some text
A line of voters stretches around the corner of the building at the Hamilton County Election Commission during early voting in this file photo.
polls here 2850


Early voting will run from today through Aug. 2. Voters need a valid state or federal photo identification card to cast a ballot. All early voting locations will be open from 10 a.m. to 7 p.m., Monday through Saturday except the Hamilton County Election Commission office, which will be open 8 a.m. to 7 p.m. Monday through Friday, and 9 a.m. to 7 p.m. Saturday.


* Brainerd Recreation Center, 1010 North Moore Road

* Eastwood Church, 4300 Ooltewah-Ringgold Road

* Election Commission, 700 River Terminal Road

* Northgate Mall, outside on the right of Applebee's

Today kicks off early voting in Tennessee's 2014 primaries and local elections, and officials and community groups alike are urging voters to hit the polls.

It also means the end for early voting in Georgia, where run-off elections will be held Tuesday.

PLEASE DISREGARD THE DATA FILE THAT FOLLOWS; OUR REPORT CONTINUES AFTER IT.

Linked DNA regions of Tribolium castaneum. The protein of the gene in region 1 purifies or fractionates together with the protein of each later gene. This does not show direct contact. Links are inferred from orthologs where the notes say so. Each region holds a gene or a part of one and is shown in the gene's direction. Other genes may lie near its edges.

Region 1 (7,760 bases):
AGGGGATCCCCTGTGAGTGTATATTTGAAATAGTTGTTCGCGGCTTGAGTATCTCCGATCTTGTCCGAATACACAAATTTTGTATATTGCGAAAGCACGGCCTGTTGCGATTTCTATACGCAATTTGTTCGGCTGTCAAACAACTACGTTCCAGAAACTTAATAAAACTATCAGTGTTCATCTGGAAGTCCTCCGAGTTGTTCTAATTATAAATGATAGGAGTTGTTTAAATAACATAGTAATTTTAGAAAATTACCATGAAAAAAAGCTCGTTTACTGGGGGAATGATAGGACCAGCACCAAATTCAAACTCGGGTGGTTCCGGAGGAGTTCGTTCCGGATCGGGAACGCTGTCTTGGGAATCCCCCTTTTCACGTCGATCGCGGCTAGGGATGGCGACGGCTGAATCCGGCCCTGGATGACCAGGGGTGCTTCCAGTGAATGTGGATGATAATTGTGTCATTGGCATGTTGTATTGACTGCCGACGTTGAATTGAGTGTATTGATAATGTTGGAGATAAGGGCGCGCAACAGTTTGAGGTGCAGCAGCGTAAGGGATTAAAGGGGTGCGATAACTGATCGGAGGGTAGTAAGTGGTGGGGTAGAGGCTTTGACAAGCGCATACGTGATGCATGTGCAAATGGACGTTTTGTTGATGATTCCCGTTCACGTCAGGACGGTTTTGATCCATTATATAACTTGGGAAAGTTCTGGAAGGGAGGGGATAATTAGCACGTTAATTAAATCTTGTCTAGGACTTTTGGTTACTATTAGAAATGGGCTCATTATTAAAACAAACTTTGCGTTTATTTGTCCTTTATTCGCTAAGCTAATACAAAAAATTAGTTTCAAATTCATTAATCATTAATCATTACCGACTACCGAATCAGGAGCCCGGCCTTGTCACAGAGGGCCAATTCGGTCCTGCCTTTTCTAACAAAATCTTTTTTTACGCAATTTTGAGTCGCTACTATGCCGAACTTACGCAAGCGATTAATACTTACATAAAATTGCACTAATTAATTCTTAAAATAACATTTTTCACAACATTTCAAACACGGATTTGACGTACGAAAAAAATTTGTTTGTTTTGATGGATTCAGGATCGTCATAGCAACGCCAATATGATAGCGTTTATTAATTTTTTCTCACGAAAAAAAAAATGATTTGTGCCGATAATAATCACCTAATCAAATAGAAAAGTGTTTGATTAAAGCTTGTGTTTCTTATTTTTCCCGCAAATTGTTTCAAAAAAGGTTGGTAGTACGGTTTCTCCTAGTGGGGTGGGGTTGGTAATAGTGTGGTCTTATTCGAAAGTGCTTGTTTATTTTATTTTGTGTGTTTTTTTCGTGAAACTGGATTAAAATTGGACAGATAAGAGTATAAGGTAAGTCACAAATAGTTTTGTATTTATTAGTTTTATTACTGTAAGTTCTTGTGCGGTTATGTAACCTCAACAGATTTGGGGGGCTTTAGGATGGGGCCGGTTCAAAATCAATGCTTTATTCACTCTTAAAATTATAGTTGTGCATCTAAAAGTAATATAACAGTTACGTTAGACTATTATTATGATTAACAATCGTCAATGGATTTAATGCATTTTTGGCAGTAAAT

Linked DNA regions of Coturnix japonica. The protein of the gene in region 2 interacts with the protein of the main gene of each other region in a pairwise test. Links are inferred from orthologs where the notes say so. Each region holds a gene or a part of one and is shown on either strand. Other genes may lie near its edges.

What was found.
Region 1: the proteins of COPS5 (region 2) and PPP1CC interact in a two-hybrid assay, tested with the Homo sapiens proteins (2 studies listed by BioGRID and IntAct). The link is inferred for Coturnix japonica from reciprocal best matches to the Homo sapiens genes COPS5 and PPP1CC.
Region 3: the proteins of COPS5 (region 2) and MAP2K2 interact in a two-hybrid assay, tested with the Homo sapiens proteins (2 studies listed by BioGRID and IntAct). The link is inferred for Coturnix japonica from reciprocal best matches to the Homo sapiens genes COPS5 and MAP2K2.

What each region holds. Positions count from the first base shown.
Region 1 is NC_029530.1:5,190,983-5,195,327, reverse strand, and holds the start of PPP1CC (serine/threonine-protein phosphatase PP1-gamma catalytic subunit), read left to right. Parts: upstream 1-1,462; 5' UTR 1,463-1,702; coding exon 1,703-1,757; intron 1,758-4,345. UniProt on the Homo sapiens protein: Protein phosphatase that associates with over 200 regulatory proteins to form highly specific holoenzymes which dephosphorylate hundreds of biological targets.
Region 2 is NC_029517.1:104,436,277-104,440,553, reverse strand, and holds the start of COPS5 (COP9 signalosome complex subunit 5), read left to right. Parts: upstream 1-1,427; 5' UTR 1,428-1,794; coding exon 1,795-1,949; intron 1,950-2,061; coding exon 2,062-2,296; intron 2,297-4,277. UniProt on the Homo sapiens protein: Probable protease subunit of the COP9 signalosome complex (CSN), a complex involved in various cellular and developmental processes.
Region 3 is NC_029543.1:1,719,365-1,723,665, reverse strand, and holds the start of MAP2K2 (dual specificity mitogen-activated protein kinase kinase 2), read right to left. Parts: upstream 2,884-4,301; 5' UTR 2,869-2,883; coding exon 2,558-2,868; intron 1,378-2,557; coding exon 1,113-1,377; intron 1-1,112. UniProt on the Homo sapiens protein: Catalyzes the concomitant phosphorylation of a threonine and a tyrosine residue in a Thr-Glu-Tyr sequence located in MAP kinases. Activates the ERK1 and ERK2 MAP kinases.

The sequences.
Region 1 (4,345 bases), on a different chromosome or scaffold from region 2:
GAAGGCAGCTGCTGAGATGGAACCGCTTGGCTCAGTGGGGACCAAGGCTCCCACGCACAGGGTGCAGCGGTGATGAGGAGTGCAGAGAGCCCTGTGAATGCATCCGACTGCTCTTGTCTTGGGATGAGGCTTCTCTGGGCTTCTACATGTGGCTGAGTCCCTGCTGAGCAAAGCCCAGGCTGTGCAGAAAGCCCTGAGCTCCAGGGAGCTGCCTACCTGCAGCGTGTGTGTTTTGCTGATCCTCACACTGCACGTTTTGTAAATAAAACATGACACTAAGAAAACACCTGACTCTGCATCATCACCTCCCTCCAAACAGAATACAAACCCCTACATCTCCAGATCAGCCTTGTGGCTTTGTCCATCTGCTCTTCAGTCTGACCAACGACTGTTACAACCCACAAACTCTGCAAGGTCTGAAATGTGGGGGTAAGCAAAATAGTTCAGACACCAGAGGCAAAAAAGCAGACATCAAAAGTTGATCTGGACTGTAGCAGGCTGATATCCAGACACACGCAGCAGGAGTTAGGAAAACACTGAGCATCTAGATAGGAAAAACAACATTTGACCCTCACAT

Hamilton County Election Administrator Kerry Steelman said this ballot is a big one, and it will be a boon for voters if they vote early.

There are 23 judicial retention questions, 13 federal and Tennessee races and 39 county posts up for election, plus nine contests in six municipalities and a Chattanooga domestic partnership question on the ballot, he said.

"Lengthy ballots have the potential to create longer-than-usual wait times on Election Day, so I strongly encourage voters to consider one of the four early voting locations strategically located across Hamilton County," Steelman said.

One local group, the Chattanooga Leadership Alumni Association, has kicked off a nonpartisan campaign to push people to the polls.

"It's plain and simple. We want to increase voter participation," said Hodgen Mainda, immediate past president of the association.

"We usually have coffee with the candidates, but over the last few cycles, we've noticed it's only the candidates, the volunteers and very little activity from the public," Mainda said.

To help end that trend, the association has made a website and partnered with other groups to educate voters.

"The education goal is this is nonpartisan. We just want folks to be engaged in the electoral process, so we've been educating them about what you need to go vote, where you need to go on Election Day and, most importantly, how convenient it is to go early vote," Mainda said.

In the 2012 county elections, 36 percent of voters cast early ballots, although only 23 percent of the county's 216,003 voters hit the polls.

In 2010, of the 51,805 ballots cast, 16,272 -- or 31 percent -- were cast early.

Contact staff writer Louie Brogdon at or at 423-757-6481.